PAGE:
Are emergent properties really for losers? Why are architectures important? What are “mirror neuron ensembles” anyway? My last post presented an idiosyncratic distillation of the Big Ideas in Cognitive Neuroscience symposium, presented by six speakers at the 2017 CNS meeting. Here I’ll briefly explain what I meant in the bullet points. In some cases I didn't quite understand what the speaker meant so I used outside sources. At the end is a bonus reading list.
The first two speakers made an especially fun pair on the topic of memory: they held opposing views on the “engram”, the physical manifestation of a memory in the brain.1 They also disagreed on most everything else.
1. Charles Randy Gallistel (Rutgers University) – What Memory Must Look Like
Gallistel is convinced that Most Neuroscientists Are Wrong About the Brain. This subtly bizarre essay in Nautilus (which was widely scorned on Twitter) succinctly summarized the major points of his talk. You and I may think the brain-as-computer metaphor has outlived its usefulness, but Gallistel says that “Computation in the brain must resemble computation in a computer.”
- The brain is an information processing device in the sense of Shannon information theory.
- Memories (“engrams”) are not stored at synapses.
- The engram is inter-spike interval.
- Emergent properties are for losers.
2. Tomás Ryan (@TJRyan_77) – Information Storage in Memory Engrams
Ryan began by acknowledging that he had tremendous respect for Gallistal's speech — which was in turn powerful, illuminating, very categorical, polarizing, and rigid. But wrong. Oh so very wrong. Memory is not essentially molecular, we should not approach memory and the brain from a design perspective, and information storage need not mimic a computer.
- The brain does not use Shannon information.
- Memories (“engrams”) are not stored at synapses.
- We learn entirely through spike trains.
- The engram is an emergent property.
Angela Friederici (Max Planck Institute for Human Cognitive and Brain Sciences) – Structure and Dynamics of the Language Network
Following on the heels of the rodent engram crowd, Friederici pointed out the obvious limitations of studying language as a human trait.
- Language is genetically predetermined.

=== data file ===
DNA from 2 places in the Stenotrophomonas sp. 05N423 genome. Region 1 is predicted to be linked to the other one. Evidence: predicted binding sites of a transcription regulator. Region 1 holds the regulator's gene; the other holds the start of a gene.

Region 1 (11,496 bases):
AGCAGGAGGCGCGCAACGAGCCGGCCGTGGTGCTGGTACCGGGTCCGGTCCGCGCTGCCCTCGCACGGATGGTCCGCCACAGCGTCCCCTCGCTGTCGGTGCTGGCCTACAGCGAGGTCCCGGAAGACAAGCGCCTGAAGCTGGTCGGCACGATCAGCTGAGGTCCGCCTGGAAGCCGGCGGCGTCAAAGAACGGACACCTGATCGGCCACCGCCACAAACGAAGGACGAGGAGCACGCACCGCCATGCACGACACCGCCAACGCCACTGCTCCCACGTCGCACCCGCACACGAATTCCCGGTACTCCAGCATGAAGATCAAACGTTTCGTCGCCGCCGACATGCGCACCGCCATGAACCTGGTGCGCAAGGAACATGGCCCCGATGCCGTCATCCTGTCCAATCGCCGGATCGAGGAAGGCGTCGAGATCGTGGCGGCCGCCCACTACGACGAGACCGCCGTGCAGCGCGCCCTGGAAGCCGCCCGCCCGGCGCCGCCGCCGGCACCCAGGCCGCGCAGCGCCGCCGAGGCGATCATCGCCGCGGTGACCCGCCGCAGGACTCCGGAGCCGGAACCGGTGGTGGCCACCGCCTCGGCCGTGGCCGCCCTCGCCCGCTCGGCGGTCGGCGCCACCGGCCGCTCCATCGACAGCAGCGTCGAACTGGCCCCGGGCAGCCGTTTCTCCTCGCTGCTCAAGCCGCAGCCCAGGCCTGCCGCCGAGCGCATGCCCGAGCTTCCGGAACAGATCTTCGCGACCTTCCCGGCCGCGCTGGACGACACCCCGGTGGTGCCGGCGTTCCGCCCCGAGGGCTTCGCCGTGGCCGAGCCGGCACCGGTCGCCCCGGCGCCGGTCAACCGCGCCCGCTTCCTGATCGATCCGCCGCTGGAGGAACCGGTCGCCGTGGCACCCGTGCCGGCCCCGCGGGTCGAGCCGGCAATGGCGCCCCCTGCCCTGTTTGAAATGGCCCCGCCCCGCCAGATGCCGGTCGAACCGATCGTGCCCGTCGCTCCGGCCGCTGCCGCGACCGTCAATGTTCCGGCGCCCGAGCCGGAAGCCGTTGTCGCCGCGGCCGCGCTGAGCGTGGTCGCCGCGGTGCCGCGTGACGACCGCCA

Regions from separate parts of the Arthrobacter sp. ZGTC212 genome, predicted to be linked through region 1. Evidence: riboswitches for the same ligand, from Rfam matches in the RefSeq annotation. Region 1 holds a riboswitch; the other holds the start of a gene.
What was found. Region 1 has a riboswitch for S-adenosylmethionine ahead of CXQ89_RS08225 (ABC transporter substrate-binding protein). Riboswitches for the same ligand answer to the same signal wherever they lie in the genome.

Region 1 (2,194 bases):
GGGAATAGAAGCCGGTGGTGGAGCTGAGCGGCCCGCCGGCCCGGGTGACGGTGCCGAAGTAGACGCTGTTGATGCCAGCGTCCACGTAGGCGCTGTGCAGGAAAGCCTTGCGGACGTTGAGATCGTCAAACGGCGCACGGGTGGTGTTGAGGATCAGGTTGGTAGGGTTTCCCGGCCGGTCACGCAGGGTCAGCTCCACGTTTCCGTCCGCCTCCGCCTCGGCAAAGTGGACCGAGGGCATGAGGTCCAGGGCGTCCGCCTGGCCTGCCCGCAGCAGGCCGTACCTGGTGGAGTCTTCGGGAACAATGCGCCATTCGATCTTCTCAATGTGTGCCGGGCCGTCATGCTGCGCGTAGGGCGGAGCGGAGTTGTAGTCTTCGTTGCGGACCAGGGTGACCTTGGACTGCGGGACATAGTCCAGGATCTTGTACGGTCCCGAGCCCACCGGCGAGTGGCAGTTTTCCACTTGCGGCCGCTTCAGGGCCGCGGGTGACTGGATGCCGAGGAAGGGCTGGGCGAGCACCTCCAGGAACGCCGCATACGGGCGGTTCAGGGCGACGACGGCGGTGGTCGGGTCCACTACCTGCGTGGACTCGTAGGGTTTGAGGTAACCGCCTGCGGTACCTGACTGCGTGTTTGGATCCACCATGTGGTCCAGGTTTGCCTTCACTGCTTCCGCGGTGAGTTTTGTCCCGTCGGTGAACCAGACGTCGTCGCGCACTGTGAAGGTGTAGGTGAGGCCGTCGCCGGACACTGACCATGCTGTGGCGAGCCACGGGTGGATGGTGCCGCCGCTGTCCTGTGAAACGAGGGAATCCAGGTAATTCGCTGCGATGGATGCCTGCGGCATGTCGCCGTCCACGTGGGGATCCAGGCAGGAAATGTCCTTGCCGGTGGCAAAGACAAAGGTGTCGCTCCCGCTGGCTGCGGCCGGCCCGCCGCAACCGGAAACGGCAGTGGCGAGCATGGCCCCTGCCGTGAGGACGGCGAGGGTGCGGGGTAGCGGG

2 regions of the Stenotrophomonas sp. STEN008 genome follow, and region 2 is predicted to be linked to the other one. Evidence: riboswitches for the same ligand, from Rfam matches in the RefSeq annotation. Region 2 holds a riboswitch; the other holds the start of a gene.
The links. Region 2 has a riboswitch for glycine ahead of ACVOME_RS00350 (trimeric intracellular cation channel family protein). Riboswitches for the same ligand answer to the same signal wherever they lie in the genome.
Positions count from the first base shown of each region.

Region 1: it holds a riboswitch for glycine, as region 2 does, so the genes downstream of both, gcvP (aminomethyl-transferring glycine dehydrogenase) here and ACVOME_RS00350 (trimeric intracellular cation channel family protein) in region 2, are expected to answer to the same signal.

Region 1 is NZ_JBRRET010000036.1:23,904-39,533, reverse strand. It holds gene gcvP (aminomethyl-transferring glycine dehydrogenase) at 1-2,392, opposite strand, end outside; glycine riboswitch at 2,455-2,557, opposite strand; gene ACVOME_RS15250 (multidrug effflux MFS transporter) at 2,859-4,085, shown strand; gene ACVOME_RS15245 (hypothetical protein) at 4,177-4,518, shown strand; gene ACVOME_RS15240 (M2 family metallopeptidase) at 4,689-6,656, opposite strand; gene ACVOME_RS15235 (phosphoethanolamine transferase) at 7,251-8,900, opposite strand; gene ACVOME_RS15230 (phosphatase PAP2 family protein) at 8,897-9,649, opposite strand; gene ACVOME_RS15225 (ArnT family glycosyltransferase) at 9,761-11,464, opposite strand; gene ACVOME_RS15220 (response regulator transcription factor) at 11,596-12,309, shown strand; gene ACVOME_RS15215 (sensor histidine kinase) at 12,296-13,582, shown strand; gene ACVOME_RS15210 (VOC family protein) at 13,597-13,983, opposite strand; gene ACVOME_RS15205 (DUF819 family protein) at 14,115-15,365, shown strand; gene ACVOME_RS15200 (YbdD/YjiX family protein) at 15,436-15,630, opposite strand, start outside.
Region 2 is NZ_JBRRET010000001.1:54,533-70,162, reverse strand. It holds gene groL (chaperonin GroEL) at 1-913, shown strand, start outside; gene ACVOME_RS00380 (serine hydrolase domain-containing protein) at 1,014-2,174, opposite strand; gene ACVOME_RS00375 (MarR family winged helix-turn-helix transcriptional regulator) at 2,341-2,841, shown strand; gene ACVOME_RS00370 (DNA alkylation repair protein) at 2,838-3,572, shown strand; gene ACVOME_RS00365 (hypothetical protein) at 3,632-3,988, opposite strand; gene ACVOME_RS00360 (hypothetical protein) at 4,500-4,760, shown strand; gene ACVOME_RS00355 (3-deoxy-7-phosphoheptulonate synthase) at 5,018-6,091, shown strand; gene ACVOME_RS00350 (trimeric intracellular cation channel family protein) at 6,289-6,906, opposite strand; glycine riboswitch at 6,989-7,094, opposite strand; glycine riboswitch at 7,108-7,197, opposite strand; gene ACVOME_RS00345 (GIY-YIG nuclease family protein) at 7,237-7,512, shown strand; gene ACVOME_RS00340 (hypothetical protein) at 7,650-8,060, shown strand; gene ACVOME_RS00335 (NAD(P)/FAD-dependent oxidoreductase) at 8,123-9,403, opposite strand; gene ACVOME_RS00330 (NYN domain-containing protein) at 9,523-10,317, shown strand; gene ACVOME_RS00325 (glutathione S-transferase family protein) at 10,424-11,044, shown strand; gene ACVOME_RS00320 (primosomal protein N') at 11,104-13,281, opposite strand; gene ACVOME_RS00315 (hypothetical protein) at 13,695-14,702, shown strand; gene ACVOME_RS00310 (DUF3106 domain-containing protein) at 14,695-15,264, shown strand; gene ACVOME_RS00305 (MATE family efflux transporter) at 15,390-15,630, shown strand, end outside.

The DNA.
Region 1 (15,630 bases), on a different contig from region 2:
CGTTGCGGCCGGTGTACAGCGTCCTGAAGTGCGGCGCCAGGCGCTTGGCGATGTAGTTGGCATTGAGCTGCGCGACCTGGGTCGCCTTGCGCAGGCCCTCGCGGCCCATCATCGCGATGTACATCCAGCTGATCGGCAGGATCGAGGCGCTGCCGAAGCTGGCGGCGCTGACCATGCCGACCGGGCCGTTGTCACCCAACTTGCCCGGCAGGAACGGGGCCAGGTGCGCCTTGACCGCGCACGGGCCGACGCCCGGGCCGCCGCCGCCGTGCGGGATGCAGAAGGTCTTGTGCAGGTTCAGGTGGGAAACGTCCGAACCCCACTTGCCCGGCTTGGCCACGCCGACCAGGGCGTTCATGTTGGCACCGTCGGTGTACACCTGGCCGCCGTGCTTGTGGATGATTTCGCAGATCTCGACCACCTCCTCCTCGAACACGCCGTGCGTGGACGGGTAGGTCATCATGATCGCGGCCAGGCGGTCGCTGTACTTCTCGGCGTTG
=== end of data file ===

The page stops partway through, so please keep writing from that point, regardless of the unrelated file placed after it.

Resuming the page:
- The “merge” computation is localized in BA 44.
The problem is that acute stroke patients with dysfunctional tissue in left BA 44 do not have impaired syntax. Instead, they have difficulty with phonological short-term memory (keeping strings of digits in mind, like remembering a phone number).
- There is something called mirror neural ensembles.
“This is a poor hypothesis,” she said.
Jean-Rémi King (@jrking0) – Parsing Human Minds
King's expertise is in visual processing (not language), but his talk drew parallels between vision and speech comprehension. A key goal in both domains is to identify the algorithm (sequence of operations) that translates input into meaning.
- Recursion is big.
- Architectures are important.
Each architecture could be compatible with a pattern of brain activity at different time points. But do the classifiers at different time points generalize to other time points? This can be determined by a temporal generalization analysis, which “reveals a repertoire of canonical brain dynamics.”
Danielle Bassett (@DaniSBassett) – A Network Neuroscience of Human Learning: Potential to Inform Quantitative Theories of Brain and Behavior
Bassett previewed an arc of exciting ideas where we've shown progress, followed by frustrations and failures, which may ultimately provide an opening for the really Big Ideas. Her focus is on learning from a network perspective, which means patterns of connectivity in the whole brain. What is the underlying network architecture that facilitates the spatial distributed effects?
What is the relationship between these two notions of modularity?
[I ask this as an honest question.]
Major challenges remain, of course.
- Build a bridge from networks to models of behavior.
- Use generative models to construct theories.
John Krakauer (@blamlab) – Big Ideas in Cognitive Neuroscience: Action
Krakauer mentioned the Big Questions in Neuroscience symposium at the 2016 SFN meeting, which motivated the CNS symposium as well as a splashy critical paper in Neuron. He raised an interesting point about how the term “connectivity” has different meanings, i.e. the type of embedded connectivity that stores information (engrams) vs. the type of correlational connectivity when modules combine with each other to produce behavior. [BTW, is everyone here using “modules” in the same way?]